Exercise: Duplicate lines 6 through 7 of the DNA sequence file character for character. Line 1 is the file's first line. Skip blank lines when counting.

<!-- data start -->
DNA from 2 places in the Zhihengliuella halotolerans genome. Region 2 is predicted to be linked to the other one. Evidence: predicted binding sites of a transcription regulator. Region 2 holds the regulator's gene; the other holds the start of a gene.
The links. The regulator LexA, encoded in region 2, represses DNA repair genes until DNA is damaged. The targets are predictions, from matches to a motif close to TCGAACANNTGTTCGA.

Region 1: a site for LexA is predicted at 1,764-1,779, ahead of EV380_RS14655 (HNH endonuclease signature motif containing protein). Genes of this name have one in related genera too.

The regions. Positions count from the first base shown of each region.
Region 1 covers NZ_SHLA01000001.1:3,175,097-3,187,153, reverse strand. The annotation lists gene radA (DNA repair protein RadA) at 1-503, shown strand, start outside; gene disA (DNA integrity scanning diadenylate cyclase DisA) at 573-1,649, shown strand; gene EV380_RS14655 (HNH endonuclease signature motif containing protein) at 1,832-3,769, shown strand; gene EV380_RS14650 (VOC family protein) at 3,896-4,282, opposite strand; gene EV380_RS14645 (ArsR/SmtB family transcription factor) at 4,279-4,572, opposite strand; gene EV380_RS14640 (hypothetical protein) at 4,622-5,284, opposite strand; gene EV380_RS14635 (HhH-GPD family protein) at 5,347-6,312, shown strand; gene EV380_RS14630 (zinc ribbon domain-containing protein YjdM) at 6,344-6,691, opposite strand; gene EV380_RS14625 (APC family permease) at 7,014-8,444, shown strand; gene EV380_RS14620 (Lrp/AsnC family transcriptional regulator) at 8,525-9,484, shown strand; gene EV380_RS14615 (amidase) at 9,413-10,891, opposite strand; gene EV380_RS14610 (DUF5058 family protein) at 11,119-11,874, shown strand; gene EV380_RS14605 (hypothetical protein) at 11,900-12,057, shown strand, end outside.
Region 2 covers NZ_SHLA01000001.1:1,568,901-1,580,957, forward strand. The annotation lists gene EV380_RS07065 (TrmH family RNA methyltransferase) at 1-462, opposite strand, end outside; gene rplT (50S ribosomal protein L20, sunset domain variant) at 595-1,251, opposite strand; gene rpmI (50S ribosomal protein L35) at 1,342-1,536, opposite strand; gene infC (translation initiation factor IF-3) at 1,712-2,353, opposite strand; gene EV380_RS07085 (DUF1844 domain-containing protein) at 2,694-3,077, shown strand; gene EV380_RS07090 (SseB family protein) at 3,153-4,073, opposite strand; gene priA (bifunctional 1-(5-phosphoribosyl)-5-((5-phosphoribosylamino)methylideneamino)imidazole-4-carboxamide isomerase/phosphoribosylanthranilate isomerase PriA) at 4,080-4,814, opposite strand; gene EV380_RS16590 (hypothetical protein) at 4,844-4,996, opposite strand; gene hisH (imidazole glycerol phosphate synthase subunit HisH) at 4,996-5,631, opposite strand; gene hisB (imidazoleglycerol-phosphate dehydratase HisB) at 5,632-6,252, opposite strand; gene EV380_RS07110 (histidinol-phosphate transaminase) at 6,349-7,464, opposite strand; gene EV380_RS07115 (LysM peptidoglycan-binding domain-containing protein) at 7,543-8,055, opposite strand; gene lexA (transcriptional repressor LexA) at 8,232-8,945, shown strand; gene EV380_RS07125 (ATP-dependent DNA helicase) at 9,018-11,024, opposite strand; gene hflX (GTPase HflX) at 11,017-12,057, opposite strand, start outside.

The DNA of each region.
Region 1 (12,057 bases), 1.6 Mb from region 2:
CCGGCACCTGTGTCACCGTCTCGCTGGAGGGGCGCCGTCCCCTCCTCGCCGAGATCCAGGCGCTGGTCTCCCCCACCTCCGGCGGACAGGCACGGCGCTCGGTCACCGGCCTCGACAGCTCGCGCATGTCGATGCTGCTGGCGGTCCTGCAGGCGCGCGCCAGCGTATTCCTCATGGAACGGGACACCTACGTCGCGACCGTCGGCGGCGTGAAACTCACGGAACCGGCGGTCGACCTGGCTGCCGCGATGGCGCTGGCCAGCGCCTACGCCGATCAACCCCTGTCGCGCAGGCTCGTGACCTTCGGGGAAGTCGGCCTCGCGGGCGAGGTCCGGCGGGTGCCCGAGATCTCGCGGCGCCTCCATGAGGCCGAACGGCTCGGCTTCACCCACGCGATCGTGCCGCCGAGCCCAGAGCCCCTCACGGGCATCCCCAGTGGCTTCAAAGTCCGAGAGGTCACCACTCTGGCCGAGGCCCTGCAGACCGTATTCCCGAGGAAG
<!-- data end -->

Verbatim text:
Region 2 covers NZ_SHLA01000001.1:1,568,901-1,580,957, forward strand. The annotation lists gene EV380_RS07065 (TrmH family RNA methyltransferase) at 1-462, opposite strand, end outside; gene rplT (50S ribosomal protein L20, sunset domain variant) at 595-1,251, opposite strand; gene rpmI (50S ribosomal protein L35) at 1,342-1,536, opposite strand; gene infC (translation initiation factor IF-3) at 1,712-2,353, opposite strand; gene EV380_RS07085 (DUF1844 domain-containing protein) at 2,694-3,077, shown strand; gene EV380_RS07090 (SseB family protein) at 3,153-4,073, opposite strand; gene priA (bifunctional 1-(5-phosphoribosyl)-5-((5-phosphoribosylamino)methylideneamino)imidazole-4-carboxamide isomerase/phosphoribosylanthranilate isomerase PriA) at 4,080-4,814, opposite strand; gene EV380_RS16590 (hypothetical protein) at 4,844-4,996, opposite strand; gene hisH (imidazole glycerol phosphate synthase subunit HisH) at 4,996-5,631, opposite strand; gene hisB (imidazoleglycerol-phosphate dehydratase HisB) at 5,632-6,252, opposite strand; gene EV380_RS07110 (histidinol-phosphate transaminase) at 6,349-7,464, opposite strand; gene EV380_RS07115 (LysM peptidoglycan-binding domain-containing protein) at 7,543-8,055, opposite strand; gene lexA (transcriptional repressor LexA) at 8,232-8,945, shown strand; gene EV380_RS07125 (ATP-dependent DNA helicase) at 9,018-11,024, opposite strand; gene hflX (GTPase HflX) at 11,017-12,057, opposite strand, start outside.

The DNA of each region.